This episode focuses on the topic of personality, which is under the Timbre section of our “Marriage as a Love Song” series. In this first part, we give an overview of the Enneagram personality typing system. We provide a brief description of each number on the Enneagram, and we talk about each number’s deadly sin.

013: The Timbre of Marriage—Personality, Part 01

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Truly Equal is a marriage podcast created by Kyle and Christi Playford. Our goal is to talk about marriage from a fresh perspective. We tell stories about our lives, talk about how marriage is like a love song, and give practical solutions to the problems we've encountered.

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Kyle and I are both millennials and we're trying to figure out who we are. Personality tests can often help us with that. A lot of marriage books approach the topic from a gendered perspective (i.e. men act this way and women act that way). This approach wasn't helpful for us because we didn't fit those stereotypical gendered roles. Our hope is that coming at marriage from the perspective of spiritual gifts, personality, and context will help broaden this discussion and help people feel more included.

Growing up, Kyle and I were both taught that God designed men to be leaders and women to be submissive. Kyle was often forced into a leadership role. Many times he didn't want the leadership role, and didn't feel qualified for it. This created a lot of inner conflict within himself. For me, it was the exact opposite. I was told to submit, be a good helper, and serve others. However, those are not the strong suits of my personality or my spiritual gifts. This would cause me to ask, "Am I a good woman? Is something wrong with me?" Once we realized there was an egalitarian way of doing marriage it freed us a lot. Now we look at marriage from the perspective of spiritual gifts and personality, which helps us identify what our strengths and weaknesses. We ask, "Who is best suited/qualified for each task?"


An Overview of the Enneagram

We've been on a search for a great personality typing system, and the best one we've found so far is called the Enneagram. It's a numbered system where each person has one of the nine numbers as their personality type. It's helpful to think of each personality type as a spectrum of one color. For example, the color red might correspond with the number one. However each person who has the personality type of the one will be unique; just like there are an unlimited variety of the shades and hues of the color red. So for part one of our personality series, we thought it would be helpful to go through the basics of each number. The book we've found to be the most helpful on this topic is The Road Back to You: An Enneagram Journey to Self-Discovery by Ian Cron and Suzanne Stabile. All of our definitions for each personality type are taken from their book. But before we dive into each personality type, we must remember that God made everyone with their own unique personality. Ian and Suzanne said it best in this quote from their book:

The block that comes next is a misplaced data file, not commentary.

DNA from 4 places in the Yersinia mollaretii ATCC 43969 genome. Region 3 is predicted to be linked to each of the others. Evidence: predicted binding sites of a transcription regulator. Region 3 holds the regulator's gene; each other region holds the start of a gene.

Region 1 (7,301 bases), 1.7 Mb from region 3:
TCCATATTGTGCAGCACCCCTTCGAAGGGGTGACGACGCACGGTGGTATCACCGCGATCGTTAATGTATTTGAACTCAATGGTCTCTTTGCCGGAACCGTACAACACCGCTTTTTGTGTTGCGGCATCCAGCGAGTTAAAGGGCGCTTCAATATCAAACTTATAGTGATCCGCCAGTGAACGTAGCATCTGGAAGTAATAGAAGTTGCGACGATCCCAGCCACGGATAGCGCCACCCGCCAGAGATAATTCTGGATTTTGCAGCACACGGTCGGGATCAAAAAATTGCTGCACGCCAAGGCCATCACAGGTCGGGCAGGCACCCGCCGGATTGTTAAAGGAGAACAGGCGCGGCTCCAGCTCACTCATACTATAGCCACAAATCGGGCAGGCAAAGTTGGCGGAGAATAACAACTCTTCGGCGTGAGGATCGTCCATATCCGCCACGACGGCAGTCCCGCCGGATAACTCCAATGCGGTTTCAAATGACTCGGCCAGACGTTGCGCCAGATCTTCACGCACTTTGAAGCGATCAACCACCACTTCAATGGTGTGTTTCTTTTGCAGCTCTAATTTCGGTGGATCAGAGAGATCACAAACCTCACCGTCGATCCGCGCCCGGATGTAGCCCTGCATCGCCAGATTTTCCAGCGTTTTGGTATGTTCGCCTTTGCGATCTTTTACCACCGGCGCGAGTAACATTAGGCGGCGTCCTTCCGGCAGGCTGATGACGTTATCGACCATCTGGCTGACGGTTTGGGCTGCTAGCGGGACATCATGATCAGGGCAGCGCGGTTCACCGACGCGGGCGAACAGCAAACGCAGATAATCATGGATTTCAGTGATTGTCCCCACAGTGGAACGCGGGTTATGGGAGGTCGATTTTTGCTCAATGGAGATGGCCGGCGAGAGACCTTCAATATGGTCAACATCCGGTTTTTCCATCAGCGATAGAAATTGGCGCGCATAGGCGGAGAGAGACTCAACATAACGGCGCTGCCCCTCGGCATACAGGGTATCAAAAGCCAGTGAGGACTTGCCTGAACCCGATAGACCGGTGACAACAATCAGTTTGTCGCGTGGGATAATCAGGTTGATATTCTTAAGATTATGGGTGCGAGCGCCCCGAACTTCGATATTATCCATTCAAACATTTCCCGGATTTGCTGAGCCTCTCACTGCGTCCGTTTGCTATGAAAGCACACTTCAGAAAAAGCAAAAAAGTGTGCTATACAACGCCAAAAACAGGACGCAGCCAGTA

"For the record, no personality type is better or worse than another, each has it's own strengths and weaknesses, and none is gender-biased."

So without future ado, here is an overview of the nine personality types on the Enneagram:

Type One: The Perfectionist
Ethical, dedicated and reliable, they are motivated by a desire to live the right way, improve the world, and avoid fault and blame. Deadly Sin: anger
Type Two: The Helper
Warm, caring and giving, they are motivated by a need to be loved and needed, and to avoid acknowledging their own needs. Deadly Sin: pride
Type Three: The Performer
Success-oriented, image-conscious and wired for productivity, they are motivated by a need to be (or appear to be) successful and to avoid failure. Deadly Sin: deceit
Type Four: The Romantic
Creative, sensitive and moody, they are motivated by a need to be understood, experience their oversized feelings and avoid being ordinary. Deadly Sin: envy
Type Five: The Investigator
Analytical, detached and private, they are motivated by a need to gain knowledge, conserve energy and avoid relying on others. Deadly Sin: avarice
Type Six: The Loyalist
Committed, practical and witty, they are worst-case-scenario thinkers who are motivated by fear and the need for security. Deadly Sin: fear
Type Seven: The Enthusiast
Fun, spontaneous and adventurous, they are motivated by a need to be happy, to plan stimulating experiences and to avoid pain. Deadly Sin: gluttony
Type Eight: The Challenger
Commanding, intense and confrontational, they are motivated by a need to be strong and avoid feeling weak or vulnerable. Deadly Sin: lust
Type Nine: The Peacemaker
Pleasant, laid back and accommodating, they are motivated by a need to keep the peace, merge with others and avoid conflict. Deadly Sin: sloth


Additional Resources

The Road Back to You: An Enneagram Journey to Self-Discovery — A book by Ian Morgan Cron and Suzanne Stabile

The Road Back to You: Discover Your Enneagram — A quiz to help you figure out your Enneagram number

Typology — A podcast by Ian Morgan Cron on the Enneagram

The Enneagram (Episode 37) — An episode on The Liturgists Podcast about the Enneagram

The Enneagram Institute — A website dedicated to the Enneagram

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